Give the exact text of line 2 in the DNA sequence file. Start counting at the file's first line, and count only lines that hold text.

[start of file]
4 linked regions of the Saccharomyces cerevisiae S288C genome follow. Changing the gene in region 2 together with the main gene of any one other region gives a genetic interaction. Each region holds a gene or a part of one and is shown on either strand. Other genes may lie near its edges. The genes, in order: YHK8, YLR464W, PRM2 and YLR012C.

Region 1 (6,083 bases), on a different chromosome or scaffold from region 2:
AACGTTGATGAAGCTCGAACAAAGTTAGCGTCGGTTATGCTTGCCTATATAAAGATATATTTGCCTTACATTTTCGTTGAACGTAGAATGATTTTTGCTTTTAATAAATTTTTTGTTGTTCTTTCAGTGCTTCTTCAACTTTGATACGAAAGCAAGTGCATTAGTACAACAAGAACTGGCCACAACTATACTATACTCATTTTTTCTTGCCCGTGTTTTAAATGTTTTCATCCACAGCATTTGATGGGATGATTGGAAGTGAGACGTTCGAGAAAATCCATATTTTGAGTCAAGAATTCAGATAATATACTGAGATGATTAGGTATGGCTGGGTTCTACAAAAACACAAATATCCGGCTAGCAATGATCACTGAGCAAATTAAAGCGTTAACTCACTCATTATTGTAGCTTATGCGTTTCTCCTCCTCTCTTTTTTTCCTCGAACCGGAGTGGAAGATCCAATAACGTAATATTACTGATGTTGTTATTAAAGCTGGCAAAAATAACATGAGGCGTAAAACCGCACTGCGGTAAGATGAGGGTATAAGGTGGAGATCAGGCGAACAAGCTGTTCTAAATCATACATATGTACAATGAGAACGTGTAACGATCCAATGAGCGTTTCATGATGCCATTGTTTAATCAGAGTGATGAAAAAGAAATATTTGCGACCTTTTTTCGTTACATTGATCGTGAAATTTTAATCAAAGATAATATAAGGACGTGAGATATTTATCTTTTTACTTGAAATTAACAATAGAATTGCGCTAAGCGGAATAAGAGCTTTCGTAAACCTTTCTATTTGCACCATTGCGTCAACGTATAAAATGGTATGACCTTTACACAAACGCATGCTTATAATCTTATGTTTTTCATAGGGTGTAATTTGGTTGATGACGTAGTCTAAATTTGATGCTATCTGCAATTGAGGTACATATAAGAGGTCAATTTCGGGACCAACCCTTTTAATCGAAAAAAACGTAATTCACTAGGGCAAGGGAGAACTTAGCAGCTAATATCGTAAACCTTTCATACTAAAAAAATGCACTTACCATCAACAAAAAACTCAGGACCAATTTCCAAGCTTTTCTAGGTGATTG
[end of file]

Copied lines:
Region 1 (6,083 bases), on a different chromosome or scaffold from region 2: